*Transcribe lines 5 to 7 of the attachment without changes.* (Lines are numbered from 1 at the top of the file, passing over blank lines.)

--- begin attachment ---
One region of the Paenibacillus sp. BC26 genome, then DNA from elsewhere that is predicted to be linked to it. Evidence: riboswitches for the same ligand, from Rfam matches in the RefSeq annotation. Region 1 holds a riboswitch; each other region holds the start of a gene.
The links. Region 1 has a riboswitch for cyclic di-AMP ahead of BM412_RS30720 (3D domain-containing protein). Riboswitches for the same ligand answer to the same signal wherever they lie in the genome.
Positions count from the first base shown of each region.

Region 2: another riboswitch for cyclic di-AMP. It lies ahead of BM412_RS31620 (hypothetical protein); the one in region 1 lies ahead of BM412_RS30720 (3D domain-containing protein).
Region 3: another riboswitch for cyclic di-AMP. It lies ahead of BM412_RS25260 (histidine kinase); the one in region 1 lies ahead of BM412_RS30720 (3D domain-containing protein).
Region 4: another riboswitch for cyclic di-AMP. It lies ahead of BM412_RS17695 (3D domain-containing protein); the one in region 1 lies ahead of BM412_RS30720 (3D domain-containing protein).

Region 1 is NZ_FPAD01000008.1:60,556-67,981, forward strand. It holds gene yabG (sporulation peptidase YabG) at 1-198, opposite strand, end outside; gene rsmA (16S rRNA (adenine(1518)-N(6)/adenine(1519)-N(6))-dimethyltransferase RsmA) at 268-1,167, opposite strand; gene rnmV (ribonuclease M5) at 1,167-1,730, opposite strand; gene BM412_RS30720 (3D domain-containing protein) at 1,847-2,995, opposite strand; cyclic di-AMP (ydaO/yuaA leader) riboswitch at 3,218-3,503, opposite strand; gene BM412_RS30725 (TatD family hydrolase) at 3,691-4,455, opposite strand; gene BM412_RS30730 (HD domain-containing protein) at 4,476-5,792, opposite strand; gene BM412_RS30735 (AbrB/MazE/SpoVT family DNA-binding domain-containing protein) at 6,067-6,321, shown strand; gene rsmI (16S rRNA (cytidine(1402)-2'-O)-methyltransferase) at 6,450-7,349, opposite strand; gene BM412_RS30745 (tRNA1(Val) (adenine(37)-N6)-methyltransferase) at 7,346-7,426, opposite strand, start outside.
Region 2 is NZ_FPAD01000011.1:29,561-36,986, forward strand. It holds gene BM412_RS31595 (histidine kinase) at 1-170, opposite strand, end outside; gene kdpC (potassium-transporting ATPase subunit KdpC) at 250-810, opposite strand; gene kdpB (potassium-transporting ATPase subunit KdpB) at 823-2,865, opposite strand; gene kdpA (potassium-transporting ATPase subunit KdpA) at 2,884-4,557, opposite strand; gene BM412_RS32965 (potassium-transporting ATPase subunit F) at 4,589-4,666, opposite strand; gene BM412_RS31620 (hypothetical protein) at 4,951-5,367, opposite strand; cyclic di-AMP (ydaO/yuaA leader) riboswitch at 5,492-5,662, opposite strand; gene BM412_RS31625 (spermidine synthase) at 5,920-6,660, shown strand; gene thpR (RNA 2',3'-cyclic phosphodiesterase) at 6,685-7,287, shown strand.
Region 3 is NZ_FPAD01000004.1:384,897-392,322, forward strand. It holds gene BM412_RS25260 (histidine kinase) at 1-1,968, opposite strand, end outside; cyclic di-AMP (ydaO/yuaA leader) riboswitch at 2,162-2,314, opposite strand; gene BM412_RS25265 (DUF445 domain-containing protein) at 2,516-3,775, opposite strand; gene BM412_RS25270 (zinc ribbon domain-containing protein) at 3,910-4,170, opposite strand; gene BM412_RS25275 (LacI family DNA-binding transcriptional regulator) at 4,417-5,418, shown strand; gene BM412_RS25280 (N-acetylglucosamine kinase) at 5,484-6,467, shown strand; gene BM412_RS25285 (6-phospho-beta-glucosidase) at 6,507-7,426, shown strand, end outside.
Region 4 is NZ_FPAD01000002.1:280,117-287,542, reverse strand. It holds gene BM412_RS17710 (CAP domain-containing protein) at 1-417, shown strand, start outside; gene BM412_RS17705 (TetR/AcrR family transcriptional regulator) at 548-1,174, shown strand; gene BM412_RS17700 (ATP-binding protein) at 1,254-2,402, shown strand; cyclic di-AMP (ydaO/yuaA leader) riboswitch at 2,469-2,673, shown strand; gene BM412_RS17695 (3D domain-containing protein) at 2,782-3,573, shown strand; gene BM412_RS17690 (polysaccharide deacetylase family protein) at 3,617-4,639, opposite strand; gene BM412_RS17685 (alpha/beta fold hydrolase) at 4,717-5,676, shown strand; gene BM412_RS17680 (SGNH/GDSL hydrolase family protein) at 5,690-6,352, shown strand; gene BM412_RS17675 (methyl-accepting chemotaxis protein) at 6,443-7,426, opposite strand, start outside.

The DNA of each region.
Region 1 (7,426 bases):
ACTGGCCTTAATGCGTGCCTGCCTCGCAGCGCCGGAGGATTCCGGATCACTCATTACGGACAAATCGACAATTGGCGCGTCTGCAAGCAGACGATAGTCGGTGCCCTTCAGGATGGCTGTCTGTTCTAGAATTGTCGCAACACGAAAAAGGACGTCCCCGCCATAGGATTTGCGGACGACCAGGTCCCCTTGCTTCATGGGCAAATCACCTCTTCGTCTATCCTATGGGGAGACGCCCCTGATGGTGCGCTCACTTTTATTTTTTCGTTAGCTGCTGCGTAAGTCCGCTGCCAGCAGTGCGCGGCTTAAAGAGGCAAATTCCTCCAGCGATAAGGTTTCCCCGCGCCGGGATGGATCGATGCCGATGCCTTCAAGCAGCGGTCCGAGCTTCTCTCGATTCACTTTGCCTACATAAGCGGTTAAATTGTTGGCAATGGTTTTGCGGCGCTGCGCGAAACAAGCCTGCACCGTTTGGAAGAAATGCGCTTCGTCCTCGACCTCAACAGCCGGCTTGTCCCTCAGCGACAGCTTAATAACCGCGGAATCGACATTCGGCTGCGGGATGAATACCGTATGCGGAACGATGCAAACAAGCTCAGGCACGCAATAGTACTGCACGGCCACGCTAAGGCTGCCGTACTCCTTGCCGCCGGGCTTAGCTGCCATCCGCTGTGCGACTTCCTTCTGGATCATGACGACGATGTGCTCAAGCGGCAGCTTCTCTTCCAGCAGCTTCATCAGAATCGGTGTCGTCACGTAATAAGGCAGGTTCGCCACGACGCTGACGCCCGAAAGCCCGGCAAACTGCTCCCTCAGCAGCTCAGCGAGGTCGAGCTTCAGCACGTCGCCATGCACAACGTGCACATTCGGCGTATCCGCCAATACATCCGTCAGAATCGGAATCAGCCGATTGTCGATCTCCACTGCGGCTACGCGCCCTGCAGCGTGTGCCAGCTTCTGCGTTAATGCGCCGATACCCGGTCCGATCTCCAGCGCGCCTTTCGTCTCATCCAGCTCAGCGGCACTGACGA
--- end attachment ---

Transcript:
Region 3: another riboswitch for cyclic di-AMP. It lies ahead of BM412_RS25260 (histidine kinase); the one in region 1 lies ahead of BM412_RS30720 (3D domain-containing protein).
Region 4: another riboswitch for cyclic di-AMP. It lies ahead of BM412_RS17695 (3D domain-containing protein); the one in region 1 lies ahead of BM412_RS30720 (3D domain-containing protein).

Region 1 is NZ_FPAD01000008.1:60,556-67,981, forward strand. It holds gene yabG (sporulation peptidase YabG) at 1-198, opposite strand, end outside; gene rsmA (16S rRNA (adenine(1518)-N(6)/adenine(1519)-N(6))-dimethyltransferase RsmA) at 268-1,167, opposite strand; gene rnmV (ribonuclease M5) at 1,167-1,730, opposite strand; gene BM412_RS30720 (3D domain-containing protein) at 1,847-2,995, opposite strand; cyclic di-AMP (ydaO/yuaA leader) riboswitch at 3,218-3,503, opposite strand; gene BM412_RS30725 (TatD family hydrolase) at 3,691-4,455, opposite strand; gene BM412_RS30730 (HD domain-containing protein) at 4,476-5,792, opposite strand; gene BM412_RS30735 (AbrB/MazE/SpoVT family DNA-binding domain-containing protein) at 6,067-6,321, shown strand; gene rsmI (16S rRNA (cytidine(1402)-2'-O)-methyltransferase) at 6,450-7,349, opposite strand; gene BM412_RS30745 (tRNA1(Val) (adenine(37)-N6)-methyltransferase) at 7,346-7,426, opposite strand, start outside.